Drinking water is essential for your body. The average adult human body is made up of 50-65% water. This percentage varies based on body composition, fitness level, and gender.
Fatty tissue contains less water than lean muscle. The female body has more fatty tissue than males and therefore has less water.
Physically fit people have more lean muscle mass and, therefore, more water than heavier people with higher fat levels.
Our body parts are comprised of varying amounts of water as well. According to H.H. Mitchell, Journal of Biological Chemistry 158, the brain and heart are composed of 73% water, and the lungs are about 83% water. The skin contains 64% water, muscles and kidneys have 79%, and the bones are 31% water.
With so much water, it seems evident that water is essential, but why?
Why is water so important for the body?
Water is critical to proper bodily function for several reasons.
It acts as a building material for our cells and regulates internal body temperatures through sweat and perspiration.
Water in the bloodstream transports carbohydrates and proteins that our bodies use as food.
It flushes bodily waste, acts as a shock absorber for the spinal cord, brain, and fetus.
It lubricates our joints.
It creates saliva in our mouths.
It dissolves minerals, soluble vitamins, and certain nutrients as well as transports oxygen and nutrients to cells.
What happens when we aren't adequately hydrated?
When we're not adequately hydrated, we hijack our body's ability to function correctly. Proper hydration affects everything from our digestive system to our neurological functions. Some effects of improper hydration are:
Inability to cool the brain leading to tension and stress headaches.
Lack of lubrication for joints, soft tissues, and organs, making you stiff and less mobile.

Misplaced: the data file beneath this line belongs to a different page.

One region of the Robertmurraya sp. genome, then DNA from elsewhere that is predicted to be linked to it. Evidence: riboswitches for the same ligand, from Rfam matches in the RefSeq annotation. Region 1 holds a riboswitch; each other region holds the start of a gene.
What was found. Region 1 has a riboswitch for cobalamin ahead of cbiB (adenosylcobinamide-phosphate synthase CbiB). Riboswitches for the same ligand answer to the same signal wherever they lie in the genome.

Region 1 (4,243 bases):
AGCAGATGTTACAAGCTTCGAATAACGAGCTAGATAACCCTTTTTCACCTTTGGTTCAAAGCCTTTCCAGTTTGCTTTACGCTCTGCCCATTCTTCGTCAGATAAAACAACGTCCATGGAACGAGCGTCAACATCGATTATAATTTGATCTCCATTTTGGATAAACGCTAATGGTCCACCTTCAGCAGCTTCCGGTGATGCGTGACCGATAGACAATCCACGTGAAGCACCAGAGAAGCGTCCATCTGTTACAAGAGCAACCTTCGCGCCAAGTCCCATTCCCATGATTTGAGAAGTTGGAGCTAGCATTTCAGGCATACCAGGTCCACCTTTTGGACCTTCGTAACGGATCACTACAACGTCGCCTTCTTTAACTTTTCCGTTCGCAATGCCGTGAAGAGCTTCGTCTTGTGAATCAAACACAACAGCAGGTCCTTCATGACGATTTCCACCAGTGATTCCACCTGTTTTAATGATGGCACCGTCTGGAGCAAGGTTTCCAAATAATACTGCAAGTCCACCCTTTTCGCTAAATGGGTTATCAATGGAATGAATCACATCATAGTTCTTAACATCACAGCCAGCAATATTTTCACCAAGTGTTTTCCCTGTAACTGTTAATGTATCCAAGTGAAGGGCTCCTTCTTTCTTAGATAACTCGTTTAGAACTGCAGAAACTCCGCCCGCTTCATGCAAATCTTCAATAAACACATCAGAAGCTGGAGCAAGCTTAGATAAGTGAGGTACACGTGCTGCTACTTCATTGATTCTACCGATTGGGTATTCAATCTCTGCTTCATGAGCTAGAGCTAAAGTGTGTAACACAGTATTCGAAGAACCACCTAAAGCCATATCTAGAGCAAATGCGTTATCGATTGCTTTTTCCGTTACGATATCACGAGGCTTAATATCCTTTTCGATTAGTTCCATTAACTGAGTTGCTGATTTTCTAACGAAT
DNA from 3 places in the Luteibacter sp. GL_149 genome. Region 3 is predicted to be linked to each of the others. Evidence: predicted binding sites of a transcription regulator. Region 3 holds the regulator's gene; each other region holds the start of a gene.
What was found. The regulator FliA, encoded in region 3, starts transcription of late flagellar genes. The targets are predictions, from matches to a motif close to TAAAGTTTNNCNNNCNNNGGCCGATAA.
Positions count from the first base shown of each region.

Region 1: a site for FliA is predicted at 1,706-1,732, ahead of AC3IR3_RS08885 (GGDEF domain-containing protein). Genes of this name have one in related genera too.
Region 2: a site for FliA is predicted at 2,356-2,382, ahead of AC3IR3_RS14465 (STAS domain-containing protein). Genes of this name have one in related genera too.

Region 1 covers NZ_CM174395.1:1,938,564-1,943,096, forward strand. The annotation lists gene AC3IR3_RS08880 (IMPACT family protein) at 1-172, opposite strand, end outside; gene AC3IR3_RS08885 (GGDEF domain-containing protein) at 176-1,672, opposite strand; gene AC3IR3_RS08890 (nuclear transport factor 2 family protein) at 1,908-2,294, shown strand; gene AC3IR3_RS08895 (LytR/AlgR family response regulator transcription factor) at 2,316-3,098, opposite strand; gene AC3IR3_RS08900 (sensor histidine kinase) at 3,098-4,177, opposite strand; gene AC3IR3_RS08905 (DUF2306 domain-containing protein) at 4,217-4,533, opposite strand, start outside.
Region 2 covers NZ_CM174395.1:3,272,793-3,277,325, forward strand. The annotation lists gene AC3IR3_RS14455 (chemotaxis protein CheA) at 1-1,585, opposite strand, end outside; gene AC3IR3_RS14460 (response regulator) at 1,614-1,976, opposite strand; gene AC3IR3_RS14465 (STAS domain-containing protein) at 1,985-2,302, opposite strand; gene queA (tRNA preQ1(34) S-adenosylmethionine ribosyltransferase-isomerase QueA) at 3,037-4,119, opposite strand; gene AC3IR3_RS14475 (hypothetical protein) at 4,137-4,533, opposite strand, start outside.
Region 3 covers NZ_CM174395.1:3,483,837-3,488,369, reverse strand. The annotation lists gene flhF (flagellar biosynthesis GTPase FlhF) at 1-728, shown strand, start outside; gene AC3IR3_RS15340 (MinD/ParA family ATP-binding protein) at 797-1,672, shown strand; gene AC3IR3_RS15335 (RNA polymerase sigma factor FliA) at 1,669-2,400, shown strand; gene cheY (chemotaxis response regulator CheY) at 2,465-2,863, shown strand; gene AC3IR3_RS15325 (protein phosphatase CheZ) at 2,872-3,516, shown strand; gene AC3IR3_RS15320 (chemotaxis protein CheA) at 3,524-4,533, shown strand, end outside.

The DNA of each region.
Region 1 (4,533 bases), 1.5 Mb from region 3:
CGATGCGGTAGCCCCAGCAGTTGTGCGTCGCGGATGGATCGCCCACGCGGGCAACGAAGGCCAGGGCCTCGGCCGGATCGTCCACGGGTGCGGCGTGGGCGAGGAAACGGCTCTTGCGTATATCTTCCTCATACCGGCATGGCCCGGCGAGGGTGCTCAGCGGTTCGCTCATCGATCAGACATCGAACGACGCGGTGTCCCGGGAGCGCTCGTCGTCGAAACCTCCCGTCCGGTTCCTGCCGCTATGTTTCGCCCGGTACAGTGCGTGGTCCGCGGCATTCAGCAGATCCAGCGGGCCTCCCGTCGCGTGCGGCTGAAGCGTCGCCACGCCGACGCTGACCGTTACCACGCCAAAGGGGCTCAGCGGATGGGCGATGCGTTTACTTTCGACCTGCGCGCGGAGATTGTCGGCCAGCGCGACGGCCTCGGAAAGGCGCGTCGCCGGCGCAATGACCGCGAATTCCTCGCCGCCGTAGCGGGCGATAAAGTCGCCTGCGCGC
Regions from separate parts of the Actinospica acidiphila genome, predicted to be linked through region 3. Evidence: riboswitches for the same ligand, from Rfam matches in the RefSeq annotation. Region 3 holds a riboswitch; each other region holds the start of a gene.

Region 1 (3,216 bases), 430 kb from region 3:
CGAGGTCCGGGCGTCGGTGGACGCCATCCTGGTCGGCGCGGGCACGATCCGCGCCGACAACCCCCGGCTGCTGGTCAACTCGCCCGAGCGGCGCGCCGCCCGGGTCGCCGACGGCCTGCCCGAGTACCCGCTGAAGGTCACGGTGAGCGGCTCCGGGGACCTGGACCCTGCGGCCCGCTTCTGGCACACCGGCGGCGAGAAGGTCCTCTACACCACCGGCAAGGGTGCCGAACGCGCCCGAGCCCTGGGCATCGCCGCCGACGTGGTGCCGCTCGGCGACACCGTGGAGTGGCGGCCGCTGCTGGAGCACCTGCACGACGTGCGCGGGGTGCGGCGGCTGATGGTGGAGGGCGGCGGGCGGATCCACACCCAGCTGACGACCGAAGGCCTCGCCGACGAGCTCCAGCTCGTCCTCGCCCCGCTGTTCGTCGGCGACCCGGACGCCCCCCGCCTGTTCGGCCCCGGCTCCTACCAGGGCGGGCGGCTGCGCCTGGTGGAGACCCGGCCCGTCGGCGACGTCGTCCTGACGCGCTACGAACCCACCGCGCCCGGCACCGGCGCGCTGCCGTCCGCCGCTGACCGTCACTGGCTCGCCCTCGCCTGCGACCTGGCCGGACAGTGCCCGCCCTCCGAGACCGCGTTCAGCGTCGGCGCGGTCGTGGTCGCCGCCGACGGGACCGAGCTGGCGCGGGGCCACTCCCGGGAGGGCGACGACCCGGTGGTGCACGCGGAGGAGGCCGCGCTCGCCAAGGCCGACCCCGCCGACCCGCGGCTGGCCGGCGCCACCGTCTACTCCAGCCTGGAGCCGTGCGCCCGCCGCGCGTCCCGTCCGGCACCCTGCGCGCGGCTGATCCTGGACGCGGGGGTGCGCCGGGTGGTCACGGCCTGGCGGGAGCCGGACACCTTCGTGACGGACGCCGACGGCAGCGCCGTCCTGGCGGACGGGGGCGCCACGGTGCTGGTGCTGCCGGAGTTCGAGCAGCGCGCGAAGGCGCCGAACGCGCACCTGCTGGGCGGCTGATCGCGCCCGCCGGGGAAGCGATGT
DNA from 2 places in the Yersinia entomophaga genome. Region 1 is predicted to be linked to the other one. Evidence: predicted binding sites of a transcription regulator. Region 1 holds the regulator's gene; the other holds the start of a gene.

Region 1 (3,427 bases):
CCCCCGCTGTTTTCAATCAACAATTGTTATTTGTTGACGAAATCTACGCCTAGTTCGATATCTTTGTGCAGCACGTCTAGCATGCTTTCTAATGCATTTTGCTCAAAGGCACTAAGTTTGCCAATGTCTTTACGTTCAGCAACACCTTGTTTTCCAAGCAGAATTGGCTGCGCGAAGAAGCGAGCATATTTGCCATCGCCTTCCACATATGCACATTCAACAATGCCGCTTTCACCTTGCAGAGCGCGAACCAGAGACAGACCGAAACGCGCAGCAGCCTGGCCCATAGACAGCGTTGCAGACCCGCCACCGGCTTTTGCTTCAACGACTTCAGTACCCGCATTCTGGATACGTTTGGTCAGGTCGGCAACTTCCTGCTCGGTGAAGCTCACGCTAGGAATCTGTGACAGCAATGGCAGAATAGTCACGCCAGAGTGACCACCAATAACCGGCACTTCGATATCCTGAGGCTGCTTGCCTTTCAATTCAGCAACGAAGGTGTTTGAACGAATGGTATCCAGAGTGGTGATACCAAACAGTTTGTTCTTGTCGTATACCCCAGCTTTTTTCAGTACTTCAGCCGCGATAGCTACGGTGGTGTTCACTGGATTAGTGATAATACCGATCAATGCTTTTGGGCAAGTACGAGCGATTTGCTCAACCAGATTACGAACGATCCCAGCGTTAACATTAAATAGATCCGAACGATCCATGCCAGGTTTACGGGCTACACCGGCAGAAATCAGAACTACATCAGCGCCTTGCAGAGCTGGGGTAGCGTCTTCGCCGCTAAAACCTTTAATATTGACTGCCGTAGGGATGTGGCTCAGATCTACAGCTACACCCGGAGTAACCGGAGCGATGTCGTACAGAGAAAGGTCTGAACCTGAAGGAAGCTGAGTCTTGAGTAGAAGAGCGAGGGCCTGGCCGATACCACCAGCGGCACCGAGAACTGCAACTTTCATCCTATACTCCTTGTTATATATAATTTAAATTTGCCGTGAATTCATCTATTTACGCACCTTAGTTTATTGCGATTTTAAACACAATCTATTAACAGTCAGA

Slowed metabolism due to the inability of the kidneys to remove bodily waste. The liver must take over for the kidneys when this happens.
The older we get, the more prone to dehydration we become. This is because our "thirst response system" diminishes, causing us not to be aware that we need water. The body also naturally loses water as it ages because of loss of muscle mass and an increase in fat cells.
How much water should you be drinking?
The Blueprint recommended hydration guidelines are:
Consume half of your body weight in ounces each day. For example, a 200-pound man should drink a minimum of 100oz of water daily.
On days you sweat a lot, such as work-out days or when it's really hot, add an additional 25% to your daily minimum. In the above example, the 200-pound man would drink an extra 25oz on high-sweat days.
When is the best time to drink water?
Did you even know there is an optimal time to drink water?
There is, and the reason is that you want to hydrate your body most effectively.
At Blueprint, we recommend that you drink 25% of your daily water needs within the first hour of waking up. When you wake up in the morning, you are dehydrated from a prolonged period without water during your sleep.
If you don't drink water first thing, you risk drinking too much too quickly. Drinking too much at once causes our bodies to process and excrete this overdose through frequent urination. This flushes out vitamins and minerals before our bodies have had a chance to absorb them.
Rule of thumb: You should urinate every 90 min. If too frequently, you risk flushing vitamins and nutrients from your body. If you urinate too little, it's a sign that you're dehydrated and need to drink more.
The trouble with sports drinks
Sports drinks like Gatorade are full of sugar and artificial dyes, which no one should have, especially children. Recent studies have shown a link between these additives and certain cancers and diseases.
What the body needs is the proper amounts of water. Parents especially should pay close attention to the amount of water their children are getting daily.
Additional tips for increasing water intake
If you want to mix things up, try these two tips:
First: Add some fruit to your water. The fruit is a natural way to kick your water flavor up a notch if you're not a fan of plain water.
Second: Eat water-dense foods such as cucumbers, celery, tomatoes, watermelon, strawberries, cantaloupe, sweet peppers, and oranges.
Proper hydration is critical for optimal health and proper body functions. Consume half of your body weight in ounces each day and 25% more than that on high-sweat days. Steer clear of artificially colored and sugar added sports drinks. Add water-dense foods to your diet and fruit to your water to mix things up.
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ABOUT OUR AUTHOR: Blueprint member Kaylene Mathews is a freelance writer specializing in health and fitness, and personal development. Learn more at www.kaylenewrites.com.